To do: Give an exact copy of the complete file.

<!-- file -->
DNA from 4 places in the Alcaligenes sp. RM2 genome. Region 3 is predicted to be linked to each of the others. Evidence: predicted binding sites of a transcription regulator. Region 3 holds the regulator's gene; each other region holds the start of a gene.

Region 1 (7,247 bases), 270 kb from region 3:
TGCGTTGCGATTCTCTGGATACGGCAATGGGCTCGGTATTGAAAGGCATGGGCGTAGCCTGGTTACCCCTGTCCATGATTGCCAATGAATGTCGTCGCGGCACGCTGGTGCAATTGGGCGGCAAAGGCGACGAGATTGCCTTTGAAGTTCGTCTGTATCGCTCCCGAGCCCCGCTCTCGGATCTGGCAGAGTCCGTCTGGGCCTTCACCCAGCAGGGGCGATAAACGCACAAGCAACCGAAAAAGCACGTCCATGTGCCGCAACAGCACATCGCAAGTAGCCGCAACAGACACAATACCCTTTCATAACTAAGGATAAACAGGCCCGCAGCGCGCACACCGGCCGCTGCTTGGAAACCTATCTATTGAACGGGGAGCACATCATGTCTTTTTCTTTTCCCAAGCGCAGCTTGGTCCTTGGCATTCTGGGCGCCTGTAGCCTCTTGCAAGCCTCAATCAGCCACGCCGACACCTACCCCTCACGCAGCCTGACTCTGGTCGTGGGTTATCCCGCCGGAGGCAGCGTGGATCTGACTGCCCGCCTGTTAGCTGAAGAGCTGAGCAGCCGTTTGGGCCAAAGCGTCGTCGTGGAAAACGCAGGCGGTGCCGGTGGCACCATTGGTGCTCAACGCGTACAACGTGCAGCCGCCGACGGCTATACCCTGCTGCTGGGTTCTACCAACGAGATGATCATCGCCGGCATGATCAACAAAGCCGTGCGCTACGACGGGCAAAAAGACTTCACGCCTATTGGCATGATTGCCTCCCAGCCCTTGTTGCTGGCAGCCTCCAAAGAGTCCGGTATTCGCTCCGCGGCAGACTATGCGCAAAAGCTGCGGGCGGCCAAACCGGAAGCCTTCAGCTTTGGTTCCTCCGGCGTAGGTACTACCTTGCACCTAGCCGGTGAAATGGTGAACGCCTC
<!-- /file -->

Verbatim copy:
DNA from 4 places in the Alcaligenes sp. RM2 genome. Region 3 is predicted to be linked to each of the others. Evidence: predicted binding sites of a transcription regulator. Region 3 holds the regulator's gene; each other region holds the start of a gene.

Region 1 (7,247 bases), 270 kb from region 3:
TGCGTTGCGATTCTCTGGATACGGCAATGGGCTCGGTATTGAAAGGCATGGGCGTAGCCTGGTTACCCCTGTCCATGATTGCCAATGAATGTCGTCGCGGCACGCTGGTGCAATTGGGCGGCAAAGGCGACGAGATTGCCTTTGAAGTTCGTCTGTATCGCTCCCGAGCCCCGCTCTCGGATCTGGCAGAGTCCGTCTGGGCCTTCACCCAGCAGGGGCGATAAACGCACAAGCAACCGAAAAAGCACGTCCATGTGCCGCAACAGCACATCGCAAGTAGCCGCAACAGACACAATACCCTTTCATAACTAAGGATAAACAGGCCCGCAGCGCGCACACCGGCCGCTGCTTGGAAACCTATCTATTGAACGGGGAGCACATCATGTCTTTTTCTTTTCCCAAGCGCAGCTTGGTCCTTGGCATTCTGGGCGCCTGTAGCCTCTTGCAAGCCTCAATCAGCCACGCCGACACCTACCCCTCACGCAGCCTGACTCTGGTCGTGGGTTATCCCGCCGGAGGCAGCGTGGATCTGACTGCCCGCCTGTTAGCTGAAGAGCTGAGCAGCCGTTTGGGCCAAAGCGTCGTCGTGGAAAACGCAGGCGGTGCCGGTGGCACCATTGGTGCTCAACGCGTACAACGTGCAGCCGCCGACGGCTATACCCTGCTGCTGGGTTCTACCAACGAGATGATCATCGCCGGCATGATCAACAAAGCCGTGCGCTACGACGGGCAAAAAGACTTCACGCCTATTGGCATGATTGCCTCCCAGCCCTTGTTGCTGGCAGCCTCCAAAGAGTCCGGTATTCGCTCCGCGGCAGACTATGCGCAAAAGCTGCGGGCGGCCAAACCGGAAGCCTTCAGCTTTGGTTCCTCCGGCGTAGGTACTACCTTGCACCTAGCCGGTGAAATGGTGAACGCCTC